Golders Green mosque relentlessly persecuted by fanatics on both sides

Golders Green Hippodrome building, which is now a mosque and Islamic centre (Jewish News)
Golders Green Hippodrome building, which is now a mosque and Islamic centre (Jewish News)

When I moved from south London, where I’d been the only Jewish person in my school, to Golders Green – land of the 24-hour bagel – to begin my rabbinic training, I was able to look out of my window and see, over the road, Muslims of all ages going happily in and out of their new mosque and having their spiritual needs fulfilled.

The mosque had come to the area at around the same time as me, and I had an exchange of emails with the lovely people running it. I’d have dropped them a line in any event, to welcome them, but sadly I also felt obliged to write to them to apologise.

To apologise for the relentless campaign of bullying to which the mosque had been subjected by Jewish extremists determined to keep Golders Green a Muslim-free area.

The mosque’s planning application was swamped with hate-filled objections, from spurious concerns about the impact on local parking to claims that the centre’s new occupiers were “funded by al-Qaeda” and “might keep missiles in the building”.

My favourite objection expressed doubts about how “these Muslims” had obtained their new premises: “Has money changed hands?” it asked. Well, probably, yes – that is quite common when land is bought and sold.

The whole episode left a very nasty taste in the mouth. How delighted I was, then, when the mosque confounded all its opponents’ fears by reaching out a hand of friendship to the Jewish community, participating in Mitzvah Day projects for two years running and – last month – announcing a Holocaust memorial exhibition about righteous Muslims who saved Jews’ lives during the Shoah.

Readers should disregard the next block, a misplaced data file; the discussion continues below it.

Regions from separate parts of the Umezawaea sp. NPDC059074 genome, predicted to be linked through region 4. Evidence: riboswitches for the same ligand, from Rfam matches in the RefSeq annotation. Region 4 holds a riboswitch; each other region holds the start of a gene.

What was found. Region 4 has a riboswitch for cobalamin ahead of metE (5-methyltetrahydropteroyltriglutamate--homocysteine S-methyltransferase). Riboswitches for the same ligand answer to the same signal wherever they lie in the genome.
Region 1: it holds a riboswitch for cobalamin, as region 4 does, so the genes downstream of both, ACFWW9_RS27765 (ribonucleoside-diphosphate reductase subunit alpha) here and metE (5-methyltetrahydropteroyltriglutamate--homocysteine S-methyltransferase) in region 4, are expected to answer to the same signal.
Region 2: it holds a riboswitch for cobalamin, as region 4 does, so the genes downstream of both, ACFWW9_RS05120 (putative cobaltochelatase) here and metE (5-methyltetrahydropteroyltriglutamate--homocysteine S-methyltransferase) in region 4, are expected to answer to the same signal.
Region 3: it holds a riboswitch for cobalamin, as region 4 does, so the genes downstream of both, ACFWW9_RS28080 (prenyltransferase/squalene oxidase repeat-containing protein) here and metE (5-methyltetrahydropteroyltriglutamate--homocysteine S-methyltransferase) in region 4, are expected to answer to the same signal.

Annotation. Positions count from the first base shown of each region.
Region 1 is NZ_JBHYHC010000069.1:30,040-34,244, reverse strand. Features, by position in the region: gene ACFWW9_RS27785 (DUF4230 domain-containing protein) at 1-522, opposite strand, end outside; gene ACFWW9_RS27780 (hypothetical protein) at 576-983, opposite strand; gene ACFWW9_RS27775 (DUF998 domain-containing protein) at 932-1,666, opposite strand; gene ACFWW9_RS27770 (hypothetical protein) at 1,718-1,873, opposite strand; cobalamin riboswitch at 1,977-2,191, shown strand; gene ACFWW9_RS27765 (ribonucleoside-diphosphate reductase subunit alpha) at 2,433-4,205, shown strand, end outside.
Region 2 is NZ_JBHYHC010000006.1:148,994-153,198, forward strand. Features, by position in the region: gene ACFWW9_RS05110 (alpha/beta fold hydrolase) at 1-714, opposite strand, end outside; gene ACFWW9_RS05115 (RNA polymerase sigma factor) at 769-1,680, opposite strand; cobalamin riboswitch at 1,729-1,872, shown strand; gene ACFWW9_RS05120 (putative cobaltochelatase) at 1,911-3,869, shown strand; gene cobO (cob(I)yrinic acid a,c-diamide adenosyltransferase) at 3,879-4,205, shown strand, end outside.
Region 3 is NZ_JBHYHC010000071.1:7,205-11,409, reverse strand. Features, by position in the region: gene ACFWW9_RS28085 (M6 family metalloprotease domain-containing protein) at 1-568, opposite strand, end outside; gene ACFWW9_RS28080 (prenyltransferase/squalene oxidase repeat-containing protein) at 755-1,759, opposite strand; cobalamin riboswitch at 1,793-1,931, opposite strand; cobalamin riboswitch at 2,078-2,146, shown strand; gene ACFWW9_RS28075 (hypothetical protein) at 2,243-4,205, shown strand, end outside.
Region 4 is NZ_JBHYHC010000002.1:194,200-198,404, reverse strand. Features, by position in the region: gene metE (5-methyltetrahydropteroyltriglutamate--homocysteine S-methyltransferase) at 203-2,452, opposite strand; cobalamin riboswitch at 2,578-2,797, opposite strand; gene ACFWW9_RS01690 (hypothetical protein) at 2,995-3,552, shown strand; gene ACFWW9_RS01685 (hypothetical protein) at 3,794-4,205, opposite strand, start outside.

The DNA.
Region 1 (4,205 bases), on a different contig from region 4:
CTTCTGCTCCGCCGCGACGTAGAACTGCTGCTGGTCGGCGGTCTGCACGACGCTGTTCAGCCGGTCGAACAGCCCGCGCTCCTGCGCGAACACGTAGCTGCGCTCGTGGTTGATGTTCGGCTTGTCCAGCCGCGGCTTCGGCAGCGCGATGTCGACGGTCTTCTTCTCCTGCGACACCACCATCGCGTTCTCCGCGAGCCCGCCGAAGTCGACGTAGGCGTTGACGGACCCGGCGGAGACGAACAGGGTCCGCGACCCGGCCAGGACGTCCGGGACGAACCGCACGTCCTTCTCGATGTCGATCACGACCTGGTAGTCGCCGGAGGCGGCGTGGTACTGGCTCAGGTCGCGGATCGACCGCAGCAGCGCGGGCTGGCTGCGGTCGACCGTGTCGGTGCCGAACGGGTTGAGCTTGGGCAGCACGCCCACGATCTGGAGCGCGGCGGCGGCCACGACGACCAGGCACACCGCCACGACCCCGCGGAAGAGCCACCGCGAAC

The poor, poor mosque. I feel so sorry for them. Because as soon as they reached out a hand of friendship to the Jewish community, they began to be bullied by a different set of extremists. Muslim extremists, this time: Muslim extremists who could not stand the idea of a mosque working with Jews. A Mitzvah Day project to make chicken soup for London’s homeless was, apparently, a Zionist conspiracy. The Holocaust exhibition was also, unimaginatively, a Zionist conspiracy (because all those Muslims who stood up to the Nazis between the years 1939 and 1945 were obviously in the pay of the State of Israel, established in, er, 1948).

But it’s not just Muslim extremists who opposed the exhibition. The Jewish extremists had something to say about it as well. The anti-mosque campaign’s Twitter account suggested that it was an “offensive” way of “invoking the Holocaust”. 

The mosque has now called off the exhibition, at least for the time being. This is a huge shame. I wanted to go see it, but above all it’s always a shame to see an organisation give in to bullying. I think it was the wrong decision, but it’s also hard to blame the mosque: they’ve been relentlessly persecuted by fanatics from both sides.

Two sets of fanatics. Each hates the guts of the other. The one wants a Golders Green with no Jews in it. The other wants a Golders Green with no Muslims in it. And yet they’re in agreement on this particular issue: for different reasons, granted, but they want the same thing. No Muslim-Jewish co-operation. These two groups feed off each other. They both sow hatred and division because they’re united in, bizarrely, fearing a happy society where everyone gets along.

Each group represents the worst of its religion, a perversion of the teachings of peace and tolerance that characterise both Judaism and Islam. Instead of pursuing peace and tolerance, they both are importing high-level global political issues into a small area of north London, adding a nasty twist of racism, and seeking to foment division on the streets.

Those of us of any or no faith who are not willing to see our Golders Green contaminated by extremists from outside need to offer the mosque our every support. Tell them how much we appreciate their holding events open to the whole community. Wish them well on Islamic festivals. Invite their leadership round for tea.

Stress that we’d really like to see the exhibition rescheduled and that we’ll be there to visit it and show our support.

Anyone crazed enough to believe that Holocaust memorial is a Zionist conspiracy, or that all Muslims stockpile munitions, is not going to be dissuaded. The best we can do is give the mosque the strength and support it needs to stand up to the bullying from both sides and continue to build the bridges that its leaders clearly yearn to.

About the Author
Gabriel Webber is a rabbinic student at Leo Baeck College, London
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